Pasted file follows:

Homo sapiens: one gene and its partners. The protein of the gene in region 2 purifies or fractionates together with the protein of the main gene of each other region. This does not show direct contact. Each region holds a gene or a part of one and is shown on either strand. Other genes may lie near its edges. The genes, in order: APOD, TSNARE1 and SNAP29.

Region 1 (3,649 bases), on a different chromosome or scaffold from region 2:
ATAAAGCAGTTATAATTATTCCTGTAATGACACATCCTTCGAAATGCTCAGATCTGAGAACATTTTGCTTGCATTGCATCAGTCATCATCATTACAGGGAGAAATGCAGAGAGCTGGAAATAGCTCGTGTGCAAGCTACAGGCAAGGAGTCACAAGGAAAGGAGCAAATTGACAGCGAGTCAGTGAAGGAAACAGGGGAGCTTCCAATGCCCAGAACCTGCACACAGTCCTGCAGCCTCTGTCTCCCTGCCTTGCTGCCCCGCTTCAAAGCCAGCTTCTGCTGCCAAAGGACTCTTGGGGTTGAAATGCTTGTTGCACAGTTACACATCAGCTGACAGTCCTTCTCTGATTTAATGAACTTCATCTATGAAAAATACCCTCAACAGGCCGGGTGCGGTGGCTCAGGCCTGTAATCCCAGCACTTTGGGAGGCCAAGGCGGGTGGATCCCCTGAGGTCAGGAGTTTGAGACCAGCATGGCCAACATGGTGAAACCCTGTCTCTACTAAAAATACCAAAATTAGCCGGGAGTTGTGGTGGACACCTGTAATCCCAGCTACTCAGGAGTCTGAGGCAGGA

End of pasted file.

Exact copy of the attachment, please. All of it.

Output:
Homo sapiens: one gene and its partners. The protein of the gene in region 2 purifies or fractionates together with the protein of the main gene of each other region. This does not show direct contact. Each region holds a gene or a part of one and is shown on either strand. Other genes may lie near its edges. The genes, in order: APOD, TSNARE1 and SNAP29.

Region 1 (3,649 bases), on a different chromosome or scaffold from region 2:
ATAAAGCAGTTATAATTATTCCTGTAATGACACATCCTTCGAAATGCTCAGATCTGAGAACATTTTGCTTGCATTGCATCAGTCATCATCATTACAGGGAGAAATGCAGAGAGCTGGAAATAGCTCGTGTGCAAGCTACAGGCAAGGAGTCACAAGGAAAGGAGCAAATTGACAGCGAGTCAGTGAAGGAAACAGGGGAGCTTCCAATGCCCAGAACCTGCACACAGTCCTGCAGCCTCTGTCTCCCTGCCTTGCTGCCCCGCTTCAAAGCCAGCTTCTGCTGCCAAAGGACTCTTGGGGTTGAAATGCTTGTTGCACAGTTACACATCAGCTGACAGTCCTTCTCTGATTTAATGAACTTCATCTATGAAAAATACCCTCAACAGGCCGGGTGCGGTGGCTCAGGCCTGTAATCCCAGCACTTTGGGAGGCCAAGGCGGGTGGATCCCCTGAGGTCAGGAGTTTGAGACCAGCATGGCCAACATGGTGAAACCCTGTCTCTACTAAAAATACCAAAATTAGCCGGGAGTTGTGGTGGACACCTGTAATCCCAGCTACTCAGGAGTCTGAGGCAGGA